Relevant Document:Intercreditor Agreement
The restructuring of U.K. retailer Matalan proposed by its first lien lenders will be implemented consensually, sources told Reorg. The first lien group will utilize the distressed disposal provisions (clause 14.2) contained in the intercreditor agreement, or ICA, to implement the transaction, which is due to close tomorrow, Jan. 26, sources said.
These clauses allow the security agent to release liabilities, guarantees and security provided the relevant criteria for a distressed disposal are met and any value protection safeguards are satisfied. Consequently, they are important contractual tools in helping to facilitate successful restructurings.
The group’s senior bondholders are resorting to their “fall back” option of taking over the group after second lien holders withdrew from the sales process and other bids fell short of expectations, as reported
The second lien noteholders are not expected to challenge the proposed restructuring since a number of funds are cross-holders in both the first and second lien debt, and the M&A process indicates that the value breaks in the first lien debt, sources said.
The distressed disposal provisions are likely to be used to release Matalan’s £101 million 9.5% second lien notes, which will be wiped out under the terms of the restructuring. Such a transaction would not need consent from the second lien noteholders.
Generally, a distressed disposal is the sale of any property subject to transaction security which is effected (i) at the request of the relevant instructing group where such security has become enforceable, (ii) by enforcement of transaction security, or (iii) after the acceleration of debt under a finance document or the enforcement of transaction security, by a debtor to a non-group member.
If the disposal falls under one of the three limbs above, the security agent will be authorized under the ICA to:
- Release the security and any claim over the asset being sold;
- On a share sale (i) release the entity whose shares are being sold and its subsidiaries from all or part of their borrowing or guarantee liabilities, and the transaction security such entities have granted over any of their assets and (ii) transfer any liabilities of the entity being sold or its subsidiaries to a third party.
The ICA sets out the creditor groups and related value requirements pertaining to which creditors are entitled to provide enforcement instructions, known as the “Instructing Group”. Under these ICA provisions, the Instructing Group is more than 66 2/3% of the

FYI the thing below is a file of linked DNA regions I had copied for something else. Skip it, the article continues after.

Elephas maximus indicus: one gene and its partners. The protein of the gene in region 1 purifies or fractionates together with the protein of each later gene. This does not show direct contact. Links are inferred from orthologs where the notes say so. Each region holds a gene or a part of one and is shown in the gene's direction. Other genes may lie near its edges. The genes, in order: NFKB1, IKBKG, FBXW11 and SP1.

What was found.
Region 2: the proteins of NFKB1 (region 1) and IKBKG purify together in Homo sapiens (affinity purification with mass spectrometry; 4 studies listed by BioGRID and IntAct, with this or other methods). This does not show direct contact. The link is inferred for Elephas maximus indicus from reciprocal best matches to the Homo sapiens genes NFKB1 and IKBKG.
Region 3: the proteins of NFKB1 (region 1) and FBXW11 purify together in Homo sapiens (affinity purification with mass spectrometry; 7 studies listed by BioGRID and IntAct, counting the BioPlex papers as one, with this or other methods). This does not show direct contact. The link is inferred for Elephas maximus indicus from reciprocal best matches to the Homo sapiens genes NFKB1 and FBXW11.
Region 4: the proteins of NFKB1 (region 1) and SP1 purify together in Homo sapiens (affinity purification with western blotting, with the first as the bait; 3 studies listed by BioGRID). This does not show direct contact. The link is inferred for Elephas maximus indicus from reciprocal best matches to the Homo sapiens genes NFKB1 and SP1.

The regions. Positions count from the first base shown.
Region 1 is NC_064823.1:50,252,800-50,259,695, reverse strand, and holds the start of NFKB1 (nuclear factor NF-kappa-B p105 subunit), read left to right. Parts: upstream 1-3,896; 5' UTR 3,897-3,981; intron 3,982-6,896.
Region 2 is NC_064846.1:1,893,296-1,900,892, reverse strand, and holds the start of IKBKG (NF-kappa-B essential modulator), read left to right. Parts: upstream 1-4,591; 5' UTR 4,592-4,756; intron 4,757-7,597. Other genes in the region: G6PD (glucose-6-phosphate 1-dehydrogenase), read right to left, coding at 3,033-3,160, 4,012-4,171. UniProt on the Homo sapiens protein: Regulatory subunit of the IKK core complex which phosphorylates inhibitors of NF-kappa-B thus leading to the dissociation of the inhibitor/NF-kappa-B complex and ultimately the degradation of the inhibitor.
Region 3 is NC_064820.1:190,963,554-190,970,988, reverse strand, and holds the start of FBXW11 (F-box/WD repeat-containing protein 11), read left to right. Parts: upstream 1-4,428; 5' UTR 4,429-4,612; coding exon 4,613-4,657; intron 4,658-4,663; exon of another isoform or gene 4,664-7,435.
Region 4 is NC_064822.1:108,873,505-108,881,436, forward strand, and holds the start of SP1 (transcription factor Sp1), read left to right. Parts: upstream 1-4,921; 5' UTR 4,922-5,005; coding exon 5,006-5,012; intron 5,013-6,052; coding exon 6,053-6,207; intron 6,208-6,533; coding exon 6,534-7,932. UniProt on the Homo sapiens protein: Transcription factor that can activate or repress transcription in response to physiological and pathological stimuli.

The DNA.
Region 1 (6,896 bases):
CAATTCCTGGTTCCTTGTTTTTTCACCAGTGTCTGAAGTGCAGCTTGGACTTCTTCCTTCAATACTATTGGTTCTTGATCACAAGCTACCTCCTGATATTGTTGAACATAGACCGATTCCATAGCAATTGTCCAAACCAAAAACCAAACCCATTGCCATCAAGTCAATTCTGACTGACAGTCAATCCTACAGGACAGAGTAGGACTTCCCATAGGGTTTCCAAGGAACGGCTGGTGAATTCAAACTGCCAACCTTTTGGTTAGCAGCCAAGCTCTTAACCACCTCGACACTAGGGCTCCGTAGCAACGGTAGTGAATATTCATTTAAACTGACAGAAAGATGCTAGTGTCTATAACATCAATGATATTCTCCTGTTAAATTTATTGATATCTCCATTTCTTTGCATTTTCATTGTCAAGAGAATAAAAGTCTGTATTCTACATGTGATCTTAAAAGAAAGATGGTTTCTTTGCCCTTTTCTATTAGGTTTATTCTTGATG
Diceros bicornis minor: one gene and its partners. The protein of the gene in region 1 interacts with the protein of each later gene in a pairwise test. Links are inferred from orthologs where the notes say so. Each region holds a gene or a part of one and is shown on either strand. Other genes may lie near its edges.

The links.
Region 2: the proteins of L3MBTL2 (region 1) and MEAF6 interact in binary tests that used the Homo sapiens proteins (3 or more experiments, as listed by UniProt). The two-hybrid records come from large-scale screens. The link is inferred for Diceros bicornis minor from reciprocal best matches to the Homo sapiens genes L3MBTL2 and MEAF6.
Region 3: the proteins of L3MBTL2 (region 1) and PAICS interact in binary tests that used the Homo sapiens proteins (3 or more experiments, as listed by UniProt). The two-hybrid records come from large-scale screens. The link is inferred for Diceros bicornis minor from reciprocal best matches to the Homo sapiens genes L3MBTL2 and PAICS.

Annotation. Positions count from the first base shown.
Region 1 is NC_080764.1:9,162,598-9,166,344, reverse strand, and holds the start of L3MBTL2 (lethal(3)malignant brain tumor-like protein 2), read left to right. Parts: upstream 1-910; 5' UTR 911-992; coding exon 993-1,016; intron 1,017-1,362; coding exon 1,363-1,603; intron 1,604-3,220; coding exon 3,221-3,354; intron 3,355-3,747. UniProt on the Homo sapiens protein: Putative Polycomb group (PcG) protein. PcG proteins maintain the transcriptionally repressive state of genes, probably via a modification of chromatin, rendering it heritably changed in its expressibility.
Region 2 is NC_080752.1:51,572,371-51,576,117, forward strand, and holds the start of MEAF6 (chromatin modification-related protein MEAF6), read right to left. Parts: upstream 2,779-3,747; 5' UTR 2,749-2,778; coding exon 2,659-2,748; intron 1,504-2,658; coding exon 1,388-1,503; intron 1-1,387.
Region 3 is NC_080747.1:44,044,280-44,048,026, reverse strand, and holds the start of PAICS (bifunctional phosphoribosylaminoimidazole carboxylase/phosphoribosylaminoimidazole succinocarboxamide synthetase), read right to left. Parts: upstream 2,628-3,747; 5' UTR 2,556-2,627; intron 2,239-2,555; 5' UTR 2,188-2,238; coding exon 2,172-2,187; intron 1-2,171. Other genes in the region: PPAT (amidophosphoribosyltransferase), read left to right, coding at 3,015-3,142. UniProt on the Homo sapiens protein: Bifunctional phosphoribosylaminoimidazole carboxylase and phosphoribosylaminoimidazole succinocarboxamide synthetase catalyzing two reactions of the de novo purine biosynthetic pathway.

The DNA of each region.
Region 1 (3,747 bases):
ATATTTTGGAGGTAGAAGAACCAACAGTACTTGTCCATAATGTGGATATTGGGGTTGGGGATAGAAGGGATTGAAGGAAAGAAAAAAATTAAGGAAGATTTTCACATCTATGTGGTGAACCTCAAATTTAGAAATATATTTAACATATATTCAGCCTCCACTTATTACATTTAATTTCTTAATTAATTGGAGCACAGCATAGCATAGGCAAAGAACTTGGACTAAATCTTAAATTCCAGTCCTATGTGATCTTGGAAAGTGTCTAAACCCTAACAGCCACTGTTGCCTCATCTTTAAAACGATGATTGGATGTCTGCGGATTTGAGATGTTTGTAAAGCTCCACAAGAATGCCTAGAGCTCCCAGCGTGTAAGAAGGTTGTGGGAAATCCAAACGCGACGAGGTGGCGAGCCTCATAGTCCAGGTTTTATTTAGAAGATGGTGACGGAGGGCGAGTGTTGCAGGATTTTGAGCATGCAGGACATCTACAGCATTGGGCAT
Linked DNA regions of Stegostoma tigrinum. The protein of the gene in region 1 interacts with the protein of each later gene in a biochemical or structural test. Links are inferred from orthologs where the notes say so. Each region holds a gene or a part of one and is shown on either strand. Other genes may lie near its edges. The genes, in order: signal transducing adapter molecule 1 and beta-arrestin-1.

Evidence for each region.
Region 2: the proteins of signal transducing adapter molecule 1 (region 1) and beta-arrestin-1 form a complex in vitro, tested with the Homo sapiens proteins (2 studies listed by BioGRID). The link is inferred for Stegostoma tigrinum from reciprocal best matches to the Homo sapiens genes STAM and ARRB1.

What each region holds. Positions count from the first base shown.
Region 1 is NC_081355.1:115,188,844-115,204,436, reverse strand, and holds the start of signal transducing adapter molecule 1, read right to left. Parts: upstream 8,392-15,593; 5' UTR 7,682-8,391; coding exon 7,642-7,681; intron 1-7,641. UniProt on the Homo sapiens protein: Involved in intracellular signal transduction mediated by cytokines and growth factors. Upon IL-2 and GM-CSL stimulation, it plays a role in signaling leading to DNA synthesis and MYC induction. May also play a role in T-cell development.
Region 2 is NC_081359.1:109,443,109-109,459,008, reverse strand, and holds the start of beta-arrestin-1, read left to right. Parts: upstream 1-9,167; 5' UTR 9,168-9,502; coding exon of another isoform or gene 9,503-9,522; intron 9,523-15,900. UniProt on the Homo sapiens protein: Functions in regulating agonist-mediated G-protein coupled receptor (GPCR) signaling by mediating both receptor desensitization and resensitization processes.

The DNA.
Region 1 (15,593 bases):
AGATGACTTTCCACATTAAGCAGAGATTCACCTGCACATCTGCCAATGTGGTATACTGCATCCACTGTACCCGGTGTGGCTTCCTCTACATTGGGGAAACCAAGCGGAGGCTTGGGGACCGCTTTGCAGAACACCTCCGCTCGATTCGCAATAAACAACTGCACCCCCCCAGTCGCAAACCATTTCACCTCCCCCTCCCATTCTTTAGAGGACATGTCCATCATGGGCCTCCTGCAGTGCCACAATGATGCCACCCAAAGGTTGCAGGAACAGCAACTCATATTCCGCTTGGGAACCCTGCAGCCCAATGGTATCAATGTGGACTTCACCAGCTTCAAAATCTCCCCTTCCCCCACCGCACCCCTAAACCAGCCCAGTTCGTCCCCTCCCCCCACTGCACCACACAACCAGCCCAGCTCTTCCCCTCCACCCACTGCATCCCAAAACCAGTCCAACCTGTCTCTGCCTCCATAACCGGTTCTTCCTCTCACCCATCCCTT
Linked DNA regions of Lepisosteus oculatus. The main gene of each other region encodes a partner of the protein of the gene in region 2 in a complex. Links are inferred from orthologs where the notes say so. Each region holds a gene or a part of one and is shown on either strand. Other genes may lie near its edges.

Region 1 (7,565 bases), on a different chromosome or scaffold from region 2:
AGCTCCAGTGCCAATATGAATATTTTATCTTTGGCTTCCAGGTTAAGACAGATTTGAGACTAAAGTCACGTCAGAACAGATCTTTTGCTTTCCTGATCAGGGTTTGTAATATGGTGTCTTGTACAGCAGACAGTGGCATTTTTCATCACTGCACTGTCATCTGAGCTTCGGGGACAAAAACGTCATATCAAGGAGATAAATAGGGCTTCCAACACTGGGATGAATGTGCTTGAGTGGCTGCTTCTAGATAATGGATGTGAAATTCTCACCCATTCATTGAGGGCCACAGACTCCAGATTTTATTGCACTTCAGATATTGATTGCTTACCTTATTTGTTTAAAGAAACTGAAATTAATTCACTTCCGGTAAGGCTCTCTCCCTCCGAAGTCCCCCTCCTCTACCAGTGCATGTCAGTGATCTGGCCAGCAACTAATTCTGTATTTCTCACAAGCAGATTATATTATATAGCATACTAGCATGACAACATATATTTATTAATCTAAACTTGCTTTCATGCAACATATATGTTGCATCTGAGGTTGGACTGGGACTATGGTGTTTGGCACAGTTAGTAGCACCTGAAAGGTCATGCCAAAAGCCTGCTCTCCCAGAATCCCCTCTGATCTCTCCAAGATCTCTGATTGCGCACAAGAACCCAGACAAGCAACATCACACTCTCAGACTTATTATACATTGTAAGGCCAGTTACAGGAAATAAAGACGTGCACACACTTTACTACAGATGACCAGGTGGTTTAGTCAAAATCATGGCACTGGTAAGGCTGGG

senior lenders and hedge counterparties and more than 50% of the first lien noteholders, with the instructions from the Instructing Group of first lien noteholders prevailing, unless certain conditions apply.
, under the proposed restructuring plan £200 million of the group’s £350 million 6.75% senior secured notes due 2023 will be reinstated, implying a 43% debt cut. Matalan’s £101 million 9.5% second lien notes will be wiped out. The reinstated senior secured notes will have a five-year tenor and pay 10% cash interest although the company can PIK the interest in the first two years if its pro forma cash balance drops below £50 million.
The group’s £60 million super senior term loan provided by Bantry Bay together with an £1.8 million exit fee will be refinanced with £61.8 million of new super senior notes with a four-year tenor paying 10% cash interest. This tranche can be increased by £25 million (tranche 2) in the first six months following the restructuring if pro forma liquidity drops below £50 million.
The new money will be raised via £75 million of priority notes with a 4.5-year tenor paying SONIA+ 550 bps cash interest, which will rank below the new super senior notes but ahead of the reinstated senior secured notes.
The deal means that the re-instated senior secured notes face significant priming risk. In addition to the new £75 million priority and potential £25 million super senior notes, Matalan will be able to incur an additional £20 million of the new super senior notes and an additional £20 million of the new priority notes, sources cautioned.
The senior secured noteholders will receive 52.5% of the re-organised equity of the company under the transaction. The remainder will be split among the new money providers, with 20% of the equity going to the providers of the new priority notes, 15% to the creditors backstopping the new priority notes, 7% to the creditors backstopping the new super senior notes and 5.5% to creditors backstopping the potential increase (tranche 2), as reported.
Clifford Chance is advising the company alongside Teneo, while the senior secured noteholders are represented by Kirkland & Ellis and Perella Weinberg Partners.
- Andrew Ross, Chetna Mistry, Connor Lovell